Close

Search

Search Menu
Photonics Media Photonics Buyers' Guide Photonics Spectra BioPhotonics EuroPhotonics Vision Spectra Photonics Showcase Photonics ProdSpec Photonics Handbook
More News

Researchers Synthesize Quasi-2D Gold Film

Facebook Twitter LinkedIn Email Comments
MOSCOW, June 24, 2019— Researchers from the Moscow Institute of Physics and Technology (MIPT) Center for Photonics and 2D Materials have synthesized a quasi-2D gold film, showing how materials not usually classified as two-dimensional can form atomically thin layers.

The researchers said 2D metals bring them closer to a new class of optical metamaterials whose potential to control light could lead to unexpected technologies.

The study showed that by using monolayer molybdenum disulfide as an adhesion layer, quasi-2D gold can be deposited on an arbitrary surface. The researchers said the resulting ultrathin gold films, which are just several nanometers thick, conduct electricity very well, and could be used for flexible and transparent electronics.

While many materials, such as the metals gold, silver, and copper, do not have a layered structure, they could still theoretically form 2D layers, which could be used in folding displays, e-paper and e-clothing, and lenses with built-in electronics. 

Quasi-two-dimensional gold. Courtesy of Ella Maru Studio


Quasi-2D gold. Courtesy of Ella Maru Studio

Among other possible applications are ultrathin electrodes that could enable neural interfaces with the potential to solve medical problems and even integrate the nervous system of a living being with electronic devices. 

Until recently, the only technology for depositing metal films on arbitrary surfaces yielded layers that were not thin enough. It involved thermally evaporating a 3D metal sample in a high vacuum. The evaporated metal particles then adhered to a silicon-based substrate, forming nanosized islands, which gradually grew and eventually closed the gaps between them.

This process yields relatively homogeneous films by the time they are 20 nm thick. Yet engineers require transparent films, which means they need to be more than two times thinner. Stopping the deposition earlier is not an option because the films still have too many gaps and inhomogeneities impairing their electrical conductivity. Similarly, a metal mesh is a worse conductor compared with a sheet of metal.

The researchers from MIPT began hypothesizing that 2D metals could be deposited on other 2D materials. Graphene was the first candidate, but gold exhibited poor wetting to it. As a result, gold was deposited in the form of pillars. This vertical mode of growth made closing the gaps in the film problematic.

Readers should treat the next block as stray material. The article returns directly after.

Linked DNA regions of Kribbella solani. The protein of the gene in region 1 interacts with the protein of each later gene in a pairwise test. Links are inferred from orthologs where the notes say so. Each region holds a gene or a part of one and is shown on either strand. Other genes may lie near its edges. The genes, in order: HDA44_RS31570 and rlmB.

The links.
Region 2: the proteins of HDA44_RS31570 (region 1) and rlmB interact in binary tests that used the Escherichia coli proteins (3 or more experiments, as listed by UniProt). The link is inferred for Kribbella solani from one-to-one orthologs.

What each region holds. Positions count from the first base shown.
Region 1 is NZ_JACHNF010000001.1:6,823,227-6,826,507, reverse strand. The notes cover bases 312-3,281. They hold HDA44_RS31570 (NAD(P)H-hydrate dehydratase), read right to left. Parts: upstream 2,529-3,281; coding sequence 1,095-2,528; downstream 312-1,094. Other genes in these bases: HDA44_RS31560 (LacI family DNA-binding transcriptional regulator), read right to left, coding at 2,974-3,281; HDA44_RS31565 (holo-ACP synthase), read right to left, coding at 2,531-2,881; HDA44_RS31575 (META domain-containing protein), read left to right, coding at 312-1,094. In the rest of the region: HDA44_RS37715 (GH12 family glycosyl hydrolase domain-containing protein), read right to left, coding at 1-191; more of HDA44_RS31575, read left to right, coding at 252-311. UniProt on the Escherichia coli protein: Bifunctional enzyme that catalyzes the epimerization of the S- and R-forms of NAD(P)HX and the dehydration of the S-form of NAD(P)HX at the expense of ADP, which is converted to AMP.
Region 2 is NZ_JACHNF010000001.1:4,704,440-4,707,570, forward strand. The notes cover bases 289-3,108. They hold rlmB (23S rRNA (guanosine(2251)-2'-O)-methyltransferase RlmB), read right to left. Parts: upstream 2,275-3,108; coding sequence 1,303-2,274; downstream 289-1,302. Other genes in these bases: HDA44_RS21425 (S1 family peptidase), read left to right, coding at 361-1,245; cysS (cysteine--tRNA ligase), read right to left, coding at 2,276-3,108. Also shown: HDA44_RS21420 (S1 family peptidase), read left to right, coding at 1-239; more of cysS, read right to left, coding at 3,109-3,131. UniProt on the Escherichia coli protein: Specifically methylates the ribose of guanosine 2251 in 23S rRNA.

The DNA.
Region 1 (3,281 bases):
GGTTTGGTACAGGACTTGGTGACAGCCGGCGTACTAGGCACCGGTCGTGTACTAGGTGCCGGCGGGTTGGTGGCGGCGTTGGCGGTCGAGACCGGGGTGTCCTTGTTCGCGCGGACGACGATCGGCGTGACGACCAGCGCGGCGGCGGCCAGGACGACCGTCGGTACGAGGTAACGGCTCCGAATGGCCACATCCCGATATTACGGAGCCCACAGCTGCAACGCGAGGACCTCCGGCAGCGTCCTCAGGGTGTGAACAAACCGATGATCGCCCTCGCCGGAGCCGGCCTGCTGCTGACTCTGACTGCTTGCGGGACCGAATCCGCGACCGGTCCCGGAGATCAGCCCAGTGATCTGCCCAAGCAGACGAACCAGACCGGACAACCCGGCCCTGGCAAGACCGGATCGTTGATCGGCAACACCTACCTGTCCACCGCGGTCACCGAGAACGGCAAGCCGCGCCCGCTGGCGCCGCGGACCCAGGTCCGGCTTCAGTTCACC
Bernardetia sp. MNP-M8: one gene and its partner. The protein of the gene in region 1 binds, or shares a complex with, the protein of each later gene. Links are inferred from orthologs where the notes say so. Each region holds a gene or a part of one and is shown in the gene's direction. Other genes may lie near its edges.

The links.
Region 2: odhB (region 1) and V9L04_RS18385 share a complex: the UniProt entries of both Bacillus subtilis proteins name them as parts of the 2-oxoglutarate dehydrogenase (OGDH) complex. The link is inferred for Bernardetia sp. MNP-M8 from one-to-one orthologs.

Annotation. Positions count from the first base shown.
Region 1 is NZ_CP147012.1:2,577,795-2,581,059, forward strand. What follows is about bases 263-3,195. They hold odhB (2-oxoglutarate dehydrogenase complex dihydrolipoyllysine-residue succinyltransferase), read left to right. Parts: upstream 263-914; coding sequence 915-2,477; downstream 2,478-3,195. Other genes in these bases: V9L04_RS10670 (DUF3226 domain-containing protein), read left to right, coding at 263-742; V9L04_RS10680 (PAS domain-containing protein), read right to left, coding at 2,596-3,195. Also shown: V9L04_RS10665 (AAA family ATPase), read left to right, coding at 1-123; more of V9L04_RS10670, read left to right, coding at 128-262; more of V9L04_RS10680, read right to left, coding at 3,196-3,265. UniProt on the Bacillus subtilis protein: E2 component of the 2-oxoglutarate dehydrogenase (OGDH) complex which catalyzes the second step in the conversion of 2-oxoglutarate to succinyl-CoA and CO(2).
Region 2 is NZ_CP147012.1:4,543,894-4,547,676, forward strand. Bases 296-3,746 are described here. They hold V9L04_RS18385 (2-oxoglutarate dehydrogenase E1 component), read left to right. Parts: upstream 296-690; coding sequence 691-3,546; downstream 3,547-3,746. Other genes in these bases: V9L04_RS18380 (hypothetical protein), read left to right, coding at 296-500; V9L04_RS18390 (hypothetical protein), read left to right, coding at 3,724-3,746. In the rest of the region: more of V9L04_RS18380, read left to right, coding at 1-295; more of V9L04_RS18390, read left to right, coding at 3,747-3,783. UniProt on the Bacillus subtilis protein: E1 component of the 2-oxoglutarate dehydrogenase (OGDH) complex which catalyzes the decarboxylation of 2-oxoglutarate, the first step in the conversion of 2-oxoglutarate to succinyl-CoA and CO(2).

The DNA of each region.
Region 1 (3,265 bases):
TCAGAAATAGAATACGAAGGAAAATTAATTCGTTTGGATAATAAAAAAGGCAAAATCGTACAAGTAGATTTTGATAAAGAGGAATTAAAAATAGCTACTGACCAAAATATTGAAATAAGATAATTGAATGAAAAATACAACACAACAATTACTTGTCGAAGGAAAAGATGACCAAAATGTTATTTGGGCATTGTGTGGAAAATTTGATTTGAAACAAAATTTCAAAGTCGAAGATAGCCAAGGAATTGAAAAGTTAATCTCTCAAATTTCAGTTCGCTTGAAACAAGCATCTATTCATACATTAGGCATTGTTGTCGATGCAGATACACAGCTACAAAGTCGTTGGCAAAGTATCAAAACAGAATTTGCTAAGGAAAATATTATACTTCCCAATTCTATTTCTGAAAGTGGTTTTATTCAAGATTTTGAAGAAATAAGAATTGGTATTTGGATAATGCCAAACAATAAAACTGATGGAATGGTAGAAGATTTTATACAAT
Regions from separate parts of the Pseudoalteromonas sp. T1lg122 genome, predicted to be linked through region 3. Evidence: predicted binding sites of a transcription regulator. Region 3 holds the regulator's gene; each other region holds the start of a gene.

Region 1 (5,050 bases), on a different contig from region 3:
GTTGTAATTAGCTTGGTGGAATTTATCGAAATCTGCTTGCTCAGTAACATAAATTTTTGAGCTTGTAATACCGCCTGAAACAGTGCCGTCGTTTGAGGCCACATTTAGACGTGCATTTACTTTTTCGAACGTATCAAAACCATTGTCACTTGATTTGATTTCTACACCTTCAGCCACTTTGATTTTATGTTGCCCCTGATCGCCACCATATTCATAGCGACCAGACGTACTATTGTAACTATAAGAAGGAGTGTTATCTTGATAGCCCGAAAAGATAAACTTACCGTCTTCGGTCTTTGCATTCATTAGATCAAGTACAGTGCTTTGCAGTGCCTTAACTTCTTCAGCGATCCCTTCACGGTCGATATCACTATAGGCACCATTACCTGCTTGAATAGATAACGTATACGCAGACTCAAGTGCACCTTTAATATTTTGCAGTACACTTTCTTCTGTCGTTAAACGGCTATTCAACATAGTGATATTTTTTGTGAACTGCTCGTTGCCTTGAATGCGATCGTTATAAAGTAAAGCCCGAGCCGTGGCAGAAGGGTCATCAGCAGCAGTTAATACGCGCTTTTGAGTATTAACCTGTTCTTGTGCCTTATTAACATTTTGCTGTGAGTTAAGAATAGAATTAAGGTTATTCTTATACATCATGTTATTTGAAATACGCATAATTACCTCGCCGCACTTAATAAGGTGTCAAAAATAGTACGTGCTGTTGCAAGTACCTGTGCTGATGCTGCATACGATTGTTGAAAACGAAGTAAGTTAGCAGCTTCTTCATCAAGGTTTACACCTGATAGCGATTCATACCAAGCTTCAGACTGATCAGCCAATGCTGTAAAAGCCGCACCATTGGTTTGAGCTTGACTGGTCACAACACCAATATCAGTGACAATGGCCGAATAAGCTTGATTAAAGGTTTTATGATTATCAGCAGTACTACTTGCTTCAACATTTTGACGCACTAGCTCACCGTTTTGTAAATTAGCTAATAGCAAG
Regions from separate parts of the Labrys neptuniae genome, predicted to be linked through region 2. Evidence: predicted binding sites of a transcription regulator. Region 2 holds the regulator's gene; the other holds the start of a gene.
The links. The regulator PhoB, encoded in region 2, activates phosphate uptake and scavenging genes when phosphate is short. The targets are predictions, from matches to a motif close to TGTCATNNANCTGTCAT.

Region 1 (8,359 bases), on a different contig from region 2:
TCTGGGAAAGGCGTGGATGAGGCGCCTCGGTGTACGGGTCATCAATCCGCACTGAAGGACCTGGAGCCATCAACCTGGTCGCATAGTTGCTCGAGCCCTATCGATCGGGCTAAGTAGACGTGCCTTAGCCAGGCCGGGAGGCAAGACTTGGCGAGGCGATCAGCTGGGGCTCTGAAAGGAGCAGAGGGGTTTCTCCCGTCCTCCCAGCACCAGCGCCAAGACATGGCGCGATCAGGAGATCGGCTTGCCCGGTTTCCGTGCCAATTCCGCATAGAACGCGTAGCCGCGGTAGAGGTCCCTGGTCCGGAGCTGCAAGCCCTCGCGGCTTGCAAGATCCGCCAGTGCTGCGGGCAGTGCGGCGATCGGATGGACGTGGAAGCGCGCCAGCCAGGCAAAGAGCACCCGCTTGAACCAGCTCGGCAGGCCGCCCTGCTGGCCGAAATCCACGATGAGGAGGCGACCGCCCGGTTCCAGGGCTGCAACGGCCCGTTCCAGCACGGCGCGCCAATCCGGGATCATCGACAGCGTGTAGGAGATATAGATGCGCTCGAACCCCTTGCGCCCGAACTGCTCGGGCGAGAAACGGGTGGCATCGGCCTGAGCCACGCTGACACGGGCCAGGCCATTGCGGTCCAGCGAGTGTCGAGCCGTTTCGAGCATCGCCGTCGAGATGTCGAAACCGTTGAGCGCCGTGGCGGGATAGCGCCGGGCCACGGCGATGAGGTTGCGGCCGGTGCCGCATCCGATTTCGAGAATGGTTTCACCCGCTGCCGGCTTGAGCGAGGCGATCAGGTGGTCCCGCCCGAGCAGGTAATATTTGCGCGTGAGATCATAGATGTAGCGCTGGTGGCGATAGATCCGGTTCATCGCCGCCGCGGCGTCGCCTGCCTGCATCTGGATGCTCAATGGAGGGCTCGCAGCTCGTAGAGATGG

The team then investigated metal film growth on 2D transition metal dichalcogenides. Specifically, molybdenum disulfide was used because sulfur compounds are known to be among the very few to form stable bonds with gold.

The MIPT researchers used thermal evaporation in a high vacuum to deposit thin gold films on a silicon substrate covered with silicon dioxide and a monolayer of molybdenum disulfide.

They then used electron and atomic force microscopy to compare the structure of these gold films at various thicknesses to analogous films grown on pure silicon dioxide without the molybdenum disulfide monolayer. The added 2D material interface resulted in continuous gold films with superior electrical conductivity at a lesser thickness of 3 to 4 nm.

Aleksey Arsenin, co-author of the study and head of the Center for Photonics and 2D Materials at MIPT, said the team expects that this is only the beginning of quasi-2D metal science.

“A while ago, these materials were inaccessible even to scientists,” he said. “With our technology, we can talk about the prospects they hold for flexible and transparent electronics. Hopefully, we will soon see it in production.”

The study was published in Advanced Material Interfaces, https://onlinelibrary.wiley.com/doi/10.1002/admi.201900196


Photonics.com
Jun 2019
GLOSSARY
optoelectronics
A sub-field of photonics that pertains to an electronic device that responds to optical power, emits or modifies optical radiation, or utilizes optical radiation for its internal operation. Any device that functions as an electrical-to-optical or optical-to-electrical transducer. Electro-optic often is used erroneously as a synonym.
Research & TechnologyEuropeopticsoptoelectronicsquasi-2D gold film

Comments
back to top
Facebook Twitter Instagram LinkedIn YouTube RSS
©2019 Photonics Media, 100 West St., Pittsfield, MA, 01201 USA, info@photonics.com

Photonics Media, Laurin Publishing
x We deliver – right to your inbox. Subscribe FREE to our newsletters.
We use cookies to improve user experience and analyze our website traffic as stated in our Privacy Policy. By using this website, you agree to the use of cookies unless you have disabled them.